Tacitus (ca. A.D. 55-120) was the greatest historian of ancient Rome.  He is best known for two works: the Annals (18 books, covering the period from Augustus' death in A.D. 14 to that of Nero in A.D. 68); and the Histories (12 books, beginning after Nero's death and concluding with that of Domitian in A.D. 96).

In Annals 15:44 we find the only early pagan explicit reference to Christ.  Regarding the great fire in Rome during the reign of Nero, Tacitus reports:

Consequently, to get rid of the report [that he started the fire], Nero fastened the guilt and inflicted the most exquisite tortures on a class hated for their abominations, called Christians by the populace.  Christus, from whom the name had its origin, suffered the extreme penalty during the reign of Tiberius at the hands of one of our procurators, Pontius Pilatus, and a most mischievous superstition . . . broke out.

Tacitus was not an eyewitness to these events.  But he reports them as facts of history, documenting that Jesus existed, that he was crucified under Pontius Pilate, and that after his death a "superstition" resulted.  "Superstition" points to something supernatural, not a normal historical occurrence.  We know that this event was the resurrection.  And so by A.D. 115 we have evidence for Jesus' existence and death, and the belief of his followers that he was raised from the dead.

Gaius Suetonius Tranquillas (A.D. 65-135) was chief secretary of Emperor Hadrian (A.D. 117-38).  As a Roman historian with access to the imperial records, his narratives are especially noteworthy.  Suetonius reports that during Nero's reign, "Punishments were also inflicted on the Christians, a sect professing a new and mischievous religious belief" (Nero 16:2).  Then, during the reign of Claudius, "Because the Jews at Rome caused continuous disturbances at the instigation of Chrestus, he expelled them from the city" (Claudius 25:4).  This expulsion occurred in A.D. 49, and was recorded in Acts 18:2.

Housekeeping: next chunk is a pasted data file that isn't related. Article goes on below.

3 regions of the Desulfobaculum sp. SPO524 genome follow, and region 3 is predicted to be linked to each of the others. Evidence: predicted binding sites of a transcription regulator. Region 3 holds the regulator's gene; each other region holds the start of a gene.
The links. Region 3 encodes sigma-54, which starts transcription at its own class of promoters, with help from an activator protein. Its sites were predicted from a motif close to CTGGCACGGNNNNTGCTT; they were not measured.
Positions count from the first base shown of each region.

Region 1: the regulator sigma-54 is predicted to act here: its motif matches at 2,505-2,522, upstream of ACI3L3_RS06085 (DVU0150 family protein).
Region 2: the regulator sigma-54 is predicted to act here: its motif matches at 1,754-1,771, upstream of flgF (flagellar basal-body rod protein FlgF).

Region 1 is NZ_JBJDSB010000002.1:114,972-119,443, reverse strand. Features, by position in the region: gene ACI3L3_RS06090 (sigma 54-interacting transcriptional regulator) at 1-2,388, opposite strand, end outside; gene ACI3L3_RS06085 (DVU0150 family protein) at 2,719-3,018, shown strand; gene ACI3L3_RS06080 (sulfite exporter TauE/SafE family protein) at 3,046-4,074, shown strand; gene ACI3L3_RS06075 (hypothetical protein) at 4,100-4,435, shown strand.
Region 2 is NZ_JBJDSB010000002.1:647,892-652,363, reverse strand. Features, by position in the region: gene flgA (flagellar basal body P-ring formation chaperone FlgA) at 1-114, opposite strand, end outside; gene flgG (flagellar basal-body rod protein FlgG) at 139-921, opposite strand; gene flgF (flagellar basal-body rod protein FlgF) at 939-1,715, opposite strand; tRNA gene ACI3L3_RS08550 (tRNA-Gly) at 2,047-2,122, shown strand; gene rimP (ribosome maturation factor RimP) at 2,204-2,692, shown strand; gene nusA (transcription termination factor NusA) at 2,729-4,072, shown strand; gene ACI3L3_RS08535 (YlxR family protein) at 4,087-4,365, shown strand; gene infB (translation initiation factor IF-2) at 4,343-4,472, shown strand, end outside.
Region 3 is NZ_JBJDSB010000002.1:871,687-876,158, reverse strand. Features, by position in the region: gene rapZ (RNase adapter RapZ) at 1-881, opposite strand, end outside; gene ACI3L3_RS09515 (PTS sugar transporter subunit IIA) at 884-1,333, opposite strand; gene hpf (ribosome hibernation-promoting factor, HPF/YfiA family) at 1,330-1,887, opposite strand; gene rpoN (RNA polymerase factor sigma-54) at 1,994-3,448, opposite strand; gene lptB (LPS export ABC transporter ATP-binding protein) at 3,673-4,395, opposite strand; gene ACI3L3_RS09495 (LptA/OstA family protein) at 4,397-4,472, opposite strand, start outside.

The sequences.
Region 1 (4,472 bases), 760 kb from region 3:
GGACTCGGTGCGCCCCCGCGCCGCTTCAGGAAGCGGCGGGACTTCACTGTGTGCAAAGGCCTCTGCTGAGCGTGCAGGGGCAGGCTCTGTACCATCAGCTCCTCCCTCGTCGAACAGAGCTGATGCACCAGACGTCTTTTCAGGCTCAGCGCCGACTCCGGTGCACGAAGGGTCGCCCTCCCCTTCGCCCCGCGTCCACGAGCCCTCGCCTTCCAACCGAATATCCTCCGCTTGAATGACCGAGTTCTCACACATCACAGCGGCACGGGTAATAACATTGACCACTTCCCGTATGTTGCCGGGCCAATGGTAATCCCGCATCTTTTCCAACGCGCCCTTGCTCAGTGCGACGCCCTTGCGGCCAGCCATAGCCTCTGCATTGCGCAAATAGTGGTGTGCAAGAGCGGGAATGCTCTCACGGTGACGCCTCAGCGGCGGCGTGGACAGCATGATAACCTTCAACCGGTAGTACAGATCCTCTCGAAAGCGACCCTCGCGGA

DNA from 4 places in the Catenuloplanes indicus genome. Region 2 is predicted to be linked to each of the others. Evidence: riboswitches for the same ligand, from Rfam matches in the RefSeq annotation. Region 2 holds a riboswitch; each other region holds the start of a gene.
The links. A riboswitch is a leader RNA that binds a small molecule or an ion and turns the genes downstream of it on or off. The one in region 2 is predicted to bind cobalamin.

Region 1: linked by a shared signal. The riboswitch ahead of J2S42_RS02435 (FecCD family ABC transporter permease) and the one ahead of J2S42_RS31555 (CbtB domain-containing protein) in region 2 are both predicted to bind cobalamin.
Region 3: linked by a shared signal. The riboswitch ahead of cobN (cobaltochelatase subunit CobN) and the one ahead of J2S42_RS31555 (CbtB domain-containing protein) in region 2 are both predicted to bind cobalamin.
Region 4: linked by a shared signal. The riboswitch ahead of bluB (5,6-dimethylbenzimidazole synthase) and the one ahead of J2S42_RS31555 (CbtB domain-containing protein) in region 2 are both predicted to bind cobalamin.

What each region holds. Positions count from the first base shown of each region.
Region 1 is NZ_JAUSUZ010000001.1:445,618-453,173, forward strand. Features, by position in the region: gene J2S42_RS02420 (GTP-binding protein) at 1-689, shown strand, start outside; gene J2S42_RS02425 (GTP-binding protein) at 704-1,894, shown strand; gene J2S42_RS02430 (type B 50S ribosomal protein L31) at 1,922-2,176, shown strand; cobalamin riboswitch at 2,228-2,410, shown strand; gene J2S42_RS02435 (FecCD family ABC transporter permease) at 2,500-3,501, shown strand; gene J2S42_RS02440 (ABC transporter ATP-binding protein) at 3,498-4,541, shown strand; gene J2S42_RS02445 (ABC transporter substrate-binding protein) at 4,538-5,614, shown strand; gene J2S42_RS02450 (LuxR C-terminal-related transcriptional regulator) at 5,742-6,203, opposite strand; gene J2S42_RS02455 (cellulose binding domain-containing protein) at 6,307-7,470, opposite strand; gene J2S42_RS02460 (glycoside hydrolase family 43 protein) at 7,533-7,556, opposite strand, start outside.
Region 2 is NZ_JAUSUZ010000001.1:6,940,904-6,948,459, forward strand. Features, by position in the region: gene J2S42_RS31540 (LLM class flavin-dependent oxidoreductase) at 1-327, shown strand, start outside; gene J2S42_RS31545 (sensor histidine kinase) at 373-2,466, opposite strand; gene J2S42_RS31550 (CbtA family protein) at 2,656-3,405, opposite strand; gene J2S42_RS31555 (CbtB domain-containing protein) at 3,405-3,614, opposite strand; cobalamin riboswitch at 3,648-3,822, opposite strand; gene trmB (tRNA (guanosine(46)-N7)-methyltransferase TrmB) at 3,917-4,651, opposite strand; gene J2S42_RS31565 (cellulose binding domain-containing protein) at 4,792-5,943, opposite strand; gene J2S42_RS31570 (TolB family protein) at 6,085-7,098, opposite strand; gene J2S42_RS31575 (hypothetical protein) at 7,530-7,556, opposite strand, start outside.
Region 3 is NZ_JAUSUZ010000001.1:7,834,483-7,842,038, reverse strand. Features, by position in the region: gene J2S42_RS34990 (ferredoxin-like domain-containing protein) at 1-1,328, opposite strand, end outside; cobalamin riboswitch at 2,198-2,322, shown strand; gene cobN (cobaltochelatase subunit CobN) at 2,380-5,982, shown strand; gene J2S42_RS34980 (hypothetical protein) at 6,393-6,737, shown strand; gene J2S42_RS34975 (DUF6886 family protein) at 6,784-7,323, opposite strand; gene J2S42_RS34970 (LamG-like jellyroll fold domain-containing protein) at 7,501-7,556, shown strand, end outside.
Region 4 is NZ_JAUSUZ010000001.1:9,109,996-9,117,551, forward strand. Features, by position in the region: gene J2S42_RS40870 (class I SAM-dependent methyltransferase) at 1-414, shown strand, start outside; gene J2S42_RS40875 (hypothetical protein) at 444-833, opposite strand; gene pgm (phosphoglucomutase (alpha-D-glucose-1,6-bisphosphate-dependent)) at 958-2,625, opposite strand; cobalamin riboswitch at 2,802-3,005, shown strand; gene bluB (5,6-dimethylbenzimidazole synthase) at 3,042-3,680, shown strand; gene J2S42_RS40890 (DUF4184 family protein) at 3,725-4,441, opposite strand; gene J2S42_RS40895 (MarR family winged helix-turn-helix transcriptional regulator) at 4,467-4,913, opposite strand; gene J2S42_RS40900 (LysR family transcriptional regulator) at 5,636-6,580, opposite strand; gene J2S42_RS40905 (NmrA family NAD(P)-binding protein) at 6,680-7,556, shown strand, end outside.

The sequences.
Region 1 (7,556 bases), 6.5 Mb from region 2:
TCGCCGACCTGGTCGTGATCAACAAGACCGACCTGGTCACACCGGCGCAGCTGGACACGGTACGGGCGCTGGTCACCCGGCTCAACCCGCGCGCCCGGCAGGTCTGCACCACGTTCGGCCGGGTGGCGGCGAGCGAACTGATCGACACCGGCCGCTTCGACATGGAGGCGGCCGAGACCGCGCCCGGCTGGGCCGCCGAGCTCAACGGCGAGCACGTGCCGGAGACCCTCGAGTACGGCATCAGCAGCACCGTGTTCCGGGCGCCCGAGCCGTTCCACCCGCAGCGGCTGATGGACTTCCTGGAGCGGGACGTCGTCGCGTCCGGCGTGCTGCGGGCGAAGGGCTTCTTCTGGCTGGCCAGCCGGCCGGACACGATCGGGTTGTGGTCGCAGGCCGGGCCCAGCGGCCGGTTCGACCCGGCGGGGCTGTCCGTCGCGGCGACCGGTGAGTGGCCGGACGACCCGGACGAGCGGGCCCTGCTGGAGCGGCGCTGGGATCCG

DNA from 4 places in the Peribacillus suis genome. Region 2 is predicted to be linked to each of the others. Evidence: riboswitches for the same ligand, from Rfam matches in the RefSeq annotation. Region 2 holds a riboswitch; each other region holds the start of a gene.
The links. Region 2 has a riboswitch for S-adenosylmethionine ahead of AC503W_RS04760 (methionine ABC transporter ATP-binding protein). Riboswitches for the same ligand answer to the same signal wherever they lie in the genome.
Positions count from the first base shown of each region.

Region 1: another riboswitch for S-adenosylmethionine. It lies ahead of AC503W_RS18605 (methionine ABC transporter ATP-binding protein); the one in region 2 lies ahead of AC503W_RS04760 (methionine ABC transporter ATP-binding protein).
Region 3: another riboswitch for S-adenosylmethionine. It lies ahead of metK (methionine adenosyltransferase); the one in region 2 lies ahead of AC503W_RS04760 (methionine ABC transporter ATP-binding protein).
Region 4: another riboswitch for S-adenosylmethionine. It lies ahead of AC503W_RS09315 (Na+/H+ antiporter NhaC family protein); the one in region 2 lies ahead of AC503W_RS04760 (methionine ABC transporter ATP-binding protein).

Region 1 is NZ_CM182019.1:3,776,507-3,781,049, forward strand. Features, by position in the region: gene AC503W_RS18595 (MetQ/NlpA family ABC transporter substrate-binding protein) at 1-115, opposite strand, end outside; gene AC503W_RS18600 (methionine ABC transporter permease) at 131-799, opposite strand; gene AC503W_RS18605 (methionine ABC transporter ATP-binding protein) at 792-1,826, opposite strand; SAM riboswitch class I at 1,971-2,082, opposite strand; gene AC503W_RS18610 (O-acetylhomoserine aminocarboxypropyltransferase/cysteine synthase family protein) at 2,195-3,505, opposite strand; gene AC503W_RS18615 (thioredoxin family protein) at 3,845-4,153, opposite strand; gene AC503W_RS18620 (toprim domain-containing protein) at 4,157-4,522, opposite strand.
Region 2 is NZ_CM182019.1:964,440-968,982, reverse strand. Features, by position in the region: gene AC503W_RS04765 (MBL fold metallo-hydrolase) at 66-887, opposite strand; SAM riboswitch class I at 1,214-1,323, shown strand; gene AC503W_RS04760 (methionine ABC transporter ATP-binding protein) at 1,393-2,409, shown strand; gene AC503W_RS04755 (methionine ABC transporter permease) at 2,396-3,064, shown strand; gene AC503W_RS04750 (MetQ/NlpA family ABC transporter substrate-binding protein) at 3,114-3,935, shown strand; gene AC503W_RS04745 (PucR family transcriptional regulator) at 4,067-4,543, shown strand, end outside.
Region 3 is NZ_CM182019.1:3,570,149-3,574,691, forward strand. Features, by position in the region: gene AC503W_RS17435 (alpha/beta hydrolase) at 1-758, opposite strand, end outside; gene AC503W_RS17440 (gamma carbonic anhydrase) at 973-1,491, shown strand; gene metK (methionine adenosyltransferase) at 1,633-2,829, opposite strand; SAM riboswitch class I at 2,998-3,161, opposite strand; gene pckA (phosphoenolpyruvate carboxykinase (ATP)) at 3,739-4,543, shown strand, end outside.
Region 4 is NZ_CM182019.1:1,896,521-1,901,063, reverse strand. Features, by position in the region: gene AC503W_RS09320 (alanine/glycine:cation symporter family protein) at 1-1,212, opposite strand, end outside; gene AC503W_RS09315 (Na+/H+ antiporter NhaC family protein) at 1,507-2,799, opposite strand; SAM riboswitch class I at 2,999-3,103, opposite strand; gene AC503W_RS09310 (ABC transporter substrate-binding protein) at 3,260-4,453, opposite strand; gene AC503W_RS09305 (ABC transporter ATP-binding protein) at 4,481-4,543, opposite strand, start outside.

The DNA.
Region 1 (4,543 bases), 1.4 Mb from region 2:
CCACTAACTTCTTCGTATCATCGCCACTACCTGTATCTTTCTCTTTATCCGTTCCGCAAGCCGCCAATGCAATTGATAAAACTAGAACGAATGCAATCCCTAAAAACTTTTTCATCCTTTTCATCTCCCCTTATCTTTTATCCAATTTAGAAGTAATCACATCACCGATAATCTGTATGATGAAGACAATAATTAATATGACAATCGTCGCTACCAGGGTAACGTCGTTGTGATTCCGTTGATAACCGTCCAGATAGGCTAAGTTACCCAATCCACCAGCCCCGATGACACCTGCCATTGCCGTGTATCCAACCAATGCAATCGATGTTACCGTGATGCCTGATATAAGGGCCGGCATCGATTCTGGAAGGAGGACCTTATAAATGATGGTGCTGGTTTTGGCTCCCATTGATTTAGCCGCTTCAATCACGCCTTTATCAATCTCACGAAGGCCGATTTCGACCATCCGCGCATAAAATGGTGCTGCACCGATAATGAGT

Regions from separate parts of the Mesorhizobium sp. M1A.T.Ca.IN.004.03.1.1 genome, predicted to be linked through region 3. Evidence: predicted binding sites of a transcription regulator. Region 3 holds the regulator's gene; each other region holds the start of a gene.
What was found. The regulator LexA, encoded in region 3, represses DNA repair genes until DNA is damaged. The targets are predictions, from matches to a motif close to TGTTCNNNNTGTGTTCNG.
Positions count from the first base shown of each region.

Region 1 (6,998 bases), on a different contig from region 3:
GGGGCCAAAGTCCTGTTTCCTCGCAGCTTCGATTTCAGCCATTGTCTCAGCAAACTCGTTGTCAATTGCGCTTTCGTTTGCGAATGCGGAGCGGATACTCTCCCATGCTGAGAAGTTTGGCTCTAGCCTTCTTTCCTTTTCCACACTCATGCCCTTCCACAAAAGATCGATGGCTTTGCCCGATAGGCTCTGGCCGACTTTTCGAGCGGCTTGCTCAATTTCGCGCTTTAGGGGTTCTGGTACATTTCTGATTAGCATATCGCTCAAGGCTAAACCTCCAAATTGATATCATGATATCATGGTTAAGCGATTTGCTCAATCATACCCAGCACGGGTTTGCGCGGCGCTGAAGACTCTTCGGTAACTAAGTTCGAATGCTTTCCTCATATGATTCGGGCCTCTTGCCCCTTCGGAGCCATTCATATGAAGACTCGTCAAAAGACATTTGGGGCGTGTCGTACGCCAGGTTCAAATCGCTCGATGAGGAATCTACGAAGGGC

Mara bar Serapion was a Stoic writing later than A.D. 70 (his letter refers to the destruction of the Temple).  The letter is housed in the British Museum today.  It may be a reference to the Jewish execution of Jesus: "What advantage did the Jews gain from executing their wise King?  It was just after that their kingdom was abolished."  He does not name this "king," though it is probable that he refers to Jesus' crucifixion.

In conclusion, the Gentile evidences for Jesus make it clear that Christianity was known and reported by Rome in the first century after his death and resurrection.  They also demonstrate the following:

Jesus existed as a figure of history.

The Christians believed in his resurrection.

They worshiped him as their living Lord.

Jewish references to Jesus

The most significant Jewish historian of the ancient world was Flavius Josephus (A.D. 37/38-97).  Born in Jerusalem, Josephus belonged to an eminent priestly family, and received extensive education.  At the age of 19, he joined the Pharisees.  He was opposed to Rome during the Jewish Revolt which began in A.D. 66, but later served commander Vespasian in Jerusalem.

After the destruction of the Temple in A.D. 70, Josephus moved to Rome, where he became the court historian for emperor Vespasian.  Four works have been preserved: History of the Jewish War (in seven books), Antiquities (in 20 books), Autibiography; and On the Antiquity of the Jews (in two books).

In Antiquities, Jesus is mentioned twice.  The first reference: "Ananias called a Sanhedrin together, brought before it James, the brother of Jesus who was called the Christ, and certain others . . . and he caused them to be stoned" (Antiquities 20:9:1).  Note that Josephus mentions Jesus without comment or clarification, possibly depending upon his earlier statement regarding Jesus (see below).  If so, this passage verifies the earlier text's basic authenticity.  And it shows us Jesus' importance, as he could be identified by name alone.